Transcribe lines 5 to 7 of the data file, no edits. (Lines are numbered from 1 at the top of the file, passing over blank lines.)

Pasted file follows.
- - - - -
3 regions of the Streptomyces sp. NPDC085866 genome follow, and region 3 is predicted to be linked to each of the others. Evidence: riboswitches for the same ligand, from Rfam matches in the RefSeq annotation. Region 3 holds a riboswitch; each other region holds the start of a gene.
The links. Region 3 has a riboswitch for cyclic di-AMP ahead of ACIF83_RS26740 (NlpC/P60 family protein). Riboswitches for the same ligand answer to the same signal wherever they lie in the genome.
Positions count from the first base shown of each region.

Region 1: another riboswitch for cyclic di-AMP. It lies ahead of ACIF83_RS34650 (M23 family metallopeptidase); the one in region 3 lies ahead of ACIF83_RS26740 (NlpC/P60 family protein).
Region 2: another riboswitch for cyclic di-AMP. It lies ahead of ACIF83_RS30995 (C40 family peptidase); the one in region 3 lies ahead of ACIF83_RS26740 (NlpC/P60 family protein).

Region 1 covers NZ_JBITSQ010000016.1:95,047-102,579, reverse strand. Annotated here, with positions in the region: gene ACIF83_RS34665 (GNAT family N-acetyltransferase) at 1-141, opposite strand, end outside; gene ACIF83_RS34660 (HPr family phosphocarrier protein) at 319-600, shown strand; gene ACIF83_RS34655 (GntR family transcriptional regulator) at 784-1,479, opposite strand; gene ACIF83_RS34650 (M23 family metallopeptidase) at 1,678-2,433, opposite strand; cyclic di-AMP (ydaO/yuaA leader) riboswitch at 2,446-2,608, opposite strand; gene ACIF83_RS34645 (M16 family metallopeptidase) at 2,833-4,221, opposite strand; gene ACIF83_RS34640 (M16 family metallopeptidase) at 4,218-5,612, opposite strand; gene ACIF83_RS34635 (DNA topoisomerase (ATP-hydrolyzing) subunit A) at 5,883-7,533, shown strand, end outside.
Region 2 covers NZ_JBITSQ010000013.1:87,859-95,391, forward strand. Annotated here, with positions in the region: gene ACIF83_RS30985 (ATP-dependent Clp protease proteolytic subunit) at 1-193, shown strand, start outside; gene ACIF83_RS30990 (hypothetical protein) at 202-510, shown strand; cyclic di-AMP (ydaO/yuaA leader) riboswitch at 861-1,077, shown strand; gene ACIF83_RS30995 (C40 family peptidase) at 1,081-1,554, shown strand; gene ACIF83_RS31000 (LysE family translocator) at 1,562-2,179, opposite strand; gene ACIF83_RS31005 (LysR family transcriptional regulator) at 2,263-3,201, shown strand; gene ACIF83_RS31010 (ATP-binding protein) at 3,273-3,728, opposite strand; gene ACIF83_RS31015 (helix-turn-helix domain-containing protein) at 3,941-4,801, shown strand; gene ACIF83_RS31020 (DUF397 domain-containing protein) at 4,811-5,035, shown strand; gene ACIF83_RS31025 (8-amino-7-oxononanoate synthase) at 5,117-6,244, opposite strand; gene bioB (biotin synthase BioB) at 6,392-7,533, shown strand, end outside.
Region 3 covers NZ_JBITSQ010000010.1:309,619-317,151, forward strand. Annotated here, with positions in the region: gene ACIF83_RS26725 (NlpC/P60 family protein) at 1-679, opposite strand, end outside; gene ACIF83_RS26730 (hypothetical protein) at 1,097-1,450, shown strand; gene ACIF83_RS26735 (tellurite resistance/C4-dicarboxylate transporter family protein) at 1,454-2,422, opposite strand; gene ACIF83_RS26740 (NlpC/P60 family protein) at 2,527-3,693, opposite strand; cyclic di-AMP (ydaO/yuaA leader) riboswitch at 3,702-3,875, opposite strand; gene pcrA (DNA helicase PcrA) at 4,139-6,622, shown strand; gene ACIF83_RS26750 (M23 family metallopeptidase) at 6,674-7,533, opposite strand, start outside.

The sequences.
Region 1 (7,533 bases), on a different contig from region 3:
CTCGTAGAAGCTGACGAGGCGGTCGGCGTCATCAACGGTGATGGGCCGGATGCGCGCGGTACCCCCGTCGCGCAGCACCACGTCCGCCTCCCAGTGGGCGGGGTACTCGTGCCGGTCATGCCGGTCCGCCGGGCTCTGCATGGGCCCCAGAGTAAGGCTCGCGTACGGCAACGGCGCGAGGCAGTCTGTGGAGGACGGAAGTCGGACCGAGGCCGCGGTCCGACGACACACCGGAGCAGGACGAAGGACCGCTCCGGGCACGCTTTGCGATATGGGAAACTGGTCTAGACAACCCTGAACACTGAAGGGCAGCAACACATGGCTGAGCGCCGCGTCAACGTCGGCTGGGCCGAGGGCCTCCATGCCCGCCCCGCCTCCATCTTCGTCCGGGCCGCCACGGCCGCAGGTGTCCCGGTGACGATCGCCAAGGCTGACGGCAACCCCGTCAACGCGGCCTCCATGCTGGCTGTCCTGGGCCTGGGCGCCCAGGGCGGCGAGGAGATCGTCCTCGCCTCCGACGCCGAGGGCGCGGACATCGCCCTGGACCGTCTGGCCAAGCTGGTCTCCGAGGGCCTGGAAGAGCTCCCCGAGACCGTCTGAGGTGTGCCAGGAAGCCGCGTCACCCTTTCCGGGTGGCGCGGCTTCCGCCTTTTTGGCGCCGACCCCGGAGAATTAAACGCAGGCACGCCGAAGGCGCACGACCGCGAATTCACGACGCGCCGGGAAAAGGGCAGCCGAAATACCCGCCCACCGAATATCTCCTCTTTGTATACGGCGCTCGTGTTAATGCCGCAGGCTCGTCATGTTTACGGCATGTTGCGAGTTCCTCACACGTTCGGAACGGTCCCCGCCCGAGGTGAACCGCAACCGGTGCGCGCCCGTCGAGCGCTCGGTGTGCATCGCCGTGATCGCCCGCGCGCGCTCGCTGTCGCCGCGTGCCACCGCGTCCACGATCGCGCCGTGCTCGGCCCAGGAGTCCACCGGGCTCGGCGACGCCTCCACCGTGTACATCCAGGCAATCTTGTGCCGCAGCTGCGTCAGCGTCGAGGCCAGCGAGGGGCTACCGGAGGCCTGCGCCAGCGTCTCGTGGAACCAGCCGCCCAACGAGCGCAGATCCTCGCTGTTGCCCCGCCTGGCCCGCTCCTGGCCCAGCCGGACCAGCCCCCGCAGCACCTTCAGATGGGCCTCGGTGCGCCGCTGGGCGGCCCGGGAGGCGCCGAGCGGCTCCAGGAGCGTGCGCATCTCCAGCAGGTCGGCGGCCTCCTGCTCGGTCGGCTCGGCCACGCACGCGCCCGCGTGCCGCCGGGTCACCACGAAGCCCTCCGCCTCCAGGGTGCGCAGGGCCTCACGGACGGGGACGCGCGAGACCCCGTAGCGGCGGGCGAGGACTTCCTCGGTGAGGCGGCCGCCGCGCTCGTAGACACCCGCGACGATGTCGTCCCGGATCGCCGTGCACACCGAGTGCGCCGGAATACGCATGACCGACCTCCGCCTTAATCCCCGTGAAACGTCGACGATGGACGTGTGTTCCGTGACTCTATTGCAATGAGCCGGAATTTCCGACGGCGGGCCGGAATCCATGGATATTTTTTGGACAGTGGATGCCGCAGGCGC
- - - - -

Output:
Region 2: another riboswitch for cyclic di-AMP. It lies ahead of ACIF83_RS30995 (C40 family peptidase); the one in region 3 lies ahead of ACIF83_RS26740 (NlpC/P60 family protein).

Region 1 covers NZ_JBITSQ010000016.1:95,047-102,579, reverse strand. Annotated here, with positions in the region: gene ACIF83_RS34665 (GNAT family N-acetyltransferase) at 1-141, opposite strand, end outside; gene ACIF83_RS34660 (HPr family phosphocarrier protein) at 319-600, shown strand; gene ACIF83_RS34655 (GntR family transcriptional regulator) at 784-1,479, opposite strand; gene ACIF83_RS34650 (M23 family metallopeptidase) at 1,678-2,433, opposite strand; cyclic di-AMP (ydaO/yuaA leader) riboswitch at 2,446-2,608, opposite strand; gene ACIF83_RS34645 (M16 family metallopeptidase) at 2,833-4,221, opposite strand; gene ACIF83_RS34640 (M16 family metallopeptidase) at 4,218-5,612, opposite strand; gene ACIF83_RS34635 (DNA topoisomerase (ATP-hydrolyzing) subunit A) at 5,883-7,533, shown strand, end outside.
Region 2 covers NZ_JBITSQ010000013.1:87,859-95,391, forward strand. Annotated here, with positions in the region: gene ACIF83_RS30985 (ATP-dependent Clp protease proteolytic subunit) at 1-193, shown strand, start outside; gene ACIF83_RS30990 (hypothetical protein) at 202-510, shown strand; cyclic di-AMP (ydaO/yuaA leader) riboswitch at 861-1,077, shown strand; gene ACIF83_RS30995 (C40 family peptidase) at 1,081-1,554, shown strand; gene ACIF83_RS31000 (LysE family translocator) at 1,562-2,179, opposite strand; gene ACIF83_RS31005 (LysR family transcriptional regulator) at 2,263-3,201, shown strand; gene ACIF83_RS31010 (ATP-binding protein) at 3,273-3,728, opposite strand; gene ACIF83_RS31015 (helix-turn-helix domain-containing protein) at 3,941-4,801, shown strand; gene ACIF83_RS31020 (DUF397 domain-containing protein) at 4,811-5,035, shown strand; gene ACIF83_RS31025 (8-amino-7-oxononanoate synthase) at 5,117-6,244, opposite strand; gene bioB (biotin synthase BioB) at 6,392-7,533, shown strand, end outside.